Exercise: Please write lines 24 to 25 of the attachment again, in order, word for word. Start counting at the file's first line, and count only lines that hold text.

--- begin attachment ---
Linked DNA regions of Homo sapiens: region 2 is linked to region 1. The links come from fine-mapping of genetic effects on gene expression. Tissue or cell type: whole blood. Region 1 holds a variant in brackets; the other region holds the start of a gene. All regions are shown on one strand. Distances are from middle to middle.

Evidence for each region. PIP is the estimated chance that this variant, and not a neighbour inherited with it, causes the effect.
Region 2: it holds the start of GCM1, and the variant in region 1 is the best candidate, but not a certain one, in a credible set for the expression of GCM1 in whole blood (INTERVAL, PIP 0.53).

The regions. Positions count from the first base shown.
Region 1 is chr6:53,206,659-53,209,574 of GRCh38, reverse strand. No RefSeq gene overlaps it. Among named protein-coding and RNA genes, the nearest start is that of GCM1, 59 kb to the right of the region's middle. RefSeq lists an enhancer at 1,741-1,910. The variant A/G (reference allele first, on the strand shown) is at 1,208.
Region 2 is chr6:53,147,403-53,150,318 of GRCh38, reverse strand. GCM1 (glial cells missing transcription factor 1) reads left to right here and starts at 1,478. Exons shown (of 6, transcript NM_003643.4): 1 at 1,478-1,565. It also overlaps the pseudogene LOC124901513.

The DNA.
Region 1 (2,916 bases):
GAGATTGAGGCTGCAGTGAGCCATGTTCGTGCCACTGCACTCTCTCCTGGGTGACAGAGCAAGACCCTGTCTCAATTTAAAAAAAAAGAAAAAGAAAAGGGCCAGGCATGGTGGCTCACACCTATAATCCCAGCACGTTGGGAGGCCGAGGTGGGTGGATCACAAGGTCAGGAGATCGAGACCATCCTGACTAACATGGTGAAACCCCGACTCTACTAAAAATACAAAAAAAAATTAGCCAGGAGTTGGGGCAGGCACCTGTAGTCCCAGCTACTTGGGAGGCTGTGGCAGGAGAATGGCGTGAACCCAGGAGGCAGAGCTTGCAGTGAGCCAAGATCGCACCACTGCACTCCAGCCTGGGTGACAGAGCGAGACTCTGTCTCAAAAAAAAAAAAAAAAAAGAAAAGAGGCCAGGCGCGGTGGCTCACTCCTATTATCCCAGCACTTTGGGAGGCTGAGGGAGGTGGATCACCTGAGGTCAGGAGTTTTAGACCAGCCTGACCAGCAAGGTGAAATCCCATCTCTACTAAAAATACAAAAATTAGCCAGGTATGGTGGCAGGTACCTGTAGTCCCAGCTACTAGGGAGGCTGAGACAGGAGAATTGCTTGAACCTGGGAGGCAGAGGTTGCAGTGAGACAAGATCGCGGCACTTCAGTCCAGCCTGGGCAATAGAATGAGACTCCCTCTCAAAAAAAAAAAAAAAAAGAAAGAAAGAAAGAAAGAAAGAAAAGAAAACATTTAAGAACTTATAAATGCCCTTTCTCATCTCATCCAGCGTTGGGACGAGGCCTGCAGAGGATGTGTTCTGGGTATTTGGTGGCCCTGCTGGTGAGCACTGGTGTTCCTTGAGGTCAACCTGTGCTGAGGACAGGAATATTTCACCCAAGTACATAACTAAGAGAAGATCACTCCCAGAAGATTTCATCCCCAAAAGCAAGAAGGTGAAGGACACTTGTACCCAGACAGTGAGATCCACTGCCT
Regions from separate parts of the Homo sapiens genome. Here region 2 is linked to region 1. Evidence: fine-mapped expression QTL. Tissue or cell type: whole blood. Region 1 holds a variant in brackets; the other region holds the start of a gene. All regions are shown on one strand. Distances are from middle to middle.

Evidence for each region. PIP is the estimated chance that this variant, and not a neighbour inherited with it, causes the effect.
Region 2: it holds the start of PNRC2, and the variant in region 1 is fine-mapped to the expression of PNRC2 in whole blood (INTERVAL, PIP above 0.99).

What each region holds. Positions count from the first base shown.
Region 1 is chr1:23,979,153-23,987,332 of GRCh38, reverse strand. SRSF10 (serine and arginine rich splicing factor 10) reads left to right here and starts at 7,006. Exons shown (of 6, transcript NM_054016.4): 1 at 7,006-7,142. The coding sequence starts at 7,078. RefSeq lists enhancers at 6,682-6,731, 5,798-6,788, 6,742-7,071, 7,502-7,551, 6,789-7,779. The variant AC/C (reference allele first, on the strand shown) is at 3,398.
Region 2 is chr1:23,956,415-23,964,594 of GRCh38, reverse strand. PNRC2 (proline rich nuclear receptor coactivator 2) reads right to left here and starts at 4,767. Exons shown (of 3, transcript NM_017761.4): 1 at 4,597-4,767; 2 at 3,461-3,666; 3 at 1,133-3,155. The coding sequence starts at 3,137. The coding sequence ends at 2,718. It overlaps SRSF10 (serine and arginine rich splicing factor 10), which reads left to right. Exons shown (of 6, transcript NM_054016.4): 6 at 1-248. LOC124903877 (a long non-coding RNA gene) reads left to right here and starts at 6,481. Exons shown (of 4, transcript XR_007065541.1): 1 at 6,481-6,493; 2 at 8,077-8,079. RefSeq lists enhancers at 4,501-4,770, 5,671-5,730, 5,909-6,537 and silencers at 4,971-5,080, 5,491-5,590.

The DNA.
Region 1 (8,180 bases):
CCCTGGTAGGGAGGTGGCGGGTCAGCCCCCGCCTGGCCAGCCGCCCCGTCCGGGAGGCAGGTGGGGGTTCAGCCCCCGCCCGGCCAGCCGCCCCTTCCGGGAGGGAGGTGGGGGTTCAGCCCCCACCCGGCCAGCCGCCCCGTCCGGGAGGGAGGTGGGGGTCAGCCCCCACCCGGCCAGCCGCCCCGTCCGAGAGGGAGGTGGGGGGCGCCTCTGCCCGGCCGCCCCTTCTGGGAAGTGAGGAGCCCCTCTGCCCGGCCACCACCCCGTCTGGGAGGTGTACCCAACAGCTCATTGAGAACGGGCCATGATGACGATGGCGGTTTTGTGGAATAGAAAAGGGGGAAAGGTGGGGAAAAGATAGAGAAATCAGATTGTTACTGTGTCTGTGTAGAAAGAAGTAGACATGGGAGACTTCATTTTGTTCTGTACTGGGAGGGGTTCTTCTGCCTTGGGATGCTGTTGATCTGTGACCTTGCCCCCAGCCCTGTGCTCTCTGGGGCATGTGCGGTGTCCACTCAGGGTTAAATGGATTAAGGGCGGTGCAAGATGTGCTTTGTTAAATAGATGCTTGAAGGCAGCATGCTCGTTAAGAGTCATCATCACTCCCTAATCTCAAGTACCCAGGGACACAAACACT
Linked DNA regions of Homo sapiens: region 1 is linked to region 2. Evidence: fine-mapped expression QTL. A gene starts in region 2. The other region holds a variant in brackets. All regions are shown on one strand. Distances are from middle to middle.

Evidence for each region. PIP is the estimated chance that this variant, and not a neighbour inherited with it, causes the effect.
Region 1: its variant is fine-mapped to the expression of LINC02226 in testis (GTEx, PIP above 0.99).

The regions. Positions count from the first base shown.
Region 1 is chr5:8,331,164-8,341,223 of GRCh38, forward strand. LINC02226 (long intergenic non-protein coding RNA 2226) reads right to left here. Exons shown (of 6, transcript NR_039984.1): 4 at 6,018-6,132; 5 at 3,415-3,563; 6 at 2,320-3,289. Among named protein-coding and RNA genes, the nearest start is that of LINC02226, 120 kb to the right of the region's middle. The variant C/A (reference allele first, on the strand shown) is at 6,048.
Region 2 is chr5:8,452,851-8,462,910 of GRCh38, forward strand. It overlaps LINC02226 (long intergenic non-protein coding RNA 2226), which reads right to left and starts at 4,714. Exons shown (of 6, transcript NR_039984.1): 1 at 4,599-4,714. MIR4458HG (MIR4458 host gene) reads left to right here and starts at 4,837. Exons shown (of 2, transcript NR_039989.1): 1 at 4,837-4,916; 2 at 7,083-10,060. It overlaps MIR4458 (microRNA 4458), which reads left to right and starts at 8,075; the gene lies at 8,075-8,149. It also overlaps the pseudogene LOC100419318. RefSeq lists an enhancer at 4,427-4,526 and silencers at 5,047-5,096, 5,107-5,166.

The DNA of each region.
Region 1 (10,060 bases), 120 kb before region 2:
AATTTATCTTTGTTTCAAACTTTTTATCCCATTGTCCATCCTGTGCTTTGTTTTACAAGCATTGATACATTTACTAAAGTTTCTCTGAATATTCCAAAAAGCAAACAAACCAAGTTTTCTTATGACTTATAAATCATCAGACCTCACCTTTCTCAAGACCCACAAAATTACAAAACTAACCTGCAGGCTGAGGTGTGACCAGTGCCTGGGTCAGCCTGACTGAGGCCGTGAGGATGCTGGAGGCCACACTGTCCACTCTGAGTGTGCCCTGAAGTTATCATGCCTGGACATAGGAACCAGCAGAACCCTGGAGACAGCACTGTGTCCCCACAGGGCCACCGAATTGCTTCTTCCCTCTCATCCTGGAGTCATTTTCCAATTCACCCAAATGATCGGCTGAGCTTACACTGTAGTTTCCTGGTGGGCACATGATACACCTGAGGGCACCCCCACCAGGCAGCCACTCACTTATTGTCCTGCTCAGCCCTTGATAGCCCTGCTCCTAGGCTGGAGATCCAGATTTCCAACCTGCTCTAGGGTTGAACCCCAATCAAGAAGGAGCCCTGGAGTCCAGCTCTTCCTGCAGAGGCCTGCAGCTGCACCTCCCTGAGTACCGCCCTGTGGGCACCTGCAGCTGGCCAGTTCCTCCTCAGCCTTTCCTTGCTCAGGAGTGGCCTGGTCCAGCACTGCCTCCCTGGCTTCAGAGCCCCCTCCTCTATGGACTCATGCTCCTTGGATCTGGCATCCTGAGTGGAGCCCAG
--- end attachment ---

Region 2 is chr5:8,452,851-8,462,910 of GRCh38, forward strand. It overlaps LINC02226 (long intergenic non-protein coding RNA 2226), which reads right to left and starts at 4,714. Exons shown (of 6, transcript NR_039984.1): 1 at 4,599-4,714. MIR4458HG (MIR4458 host gene) reads left to right here and starts at 4,837. Exons shown (of 2, transcript NR_039989.1): 1 at 4,837-4,916; 2 at 7,083-10,060. It overlaps MIR4458 (microRNA 4458), which reads left to right and starts at 8,075; the gene lies at 8,075-8,149. It also overlaps the pseudogene LOC100419318. RefSeq lists an enhancer at 4,427-4,526 and silencers at 5,047-5,096, 5,107-5,166.

The DNA of each region.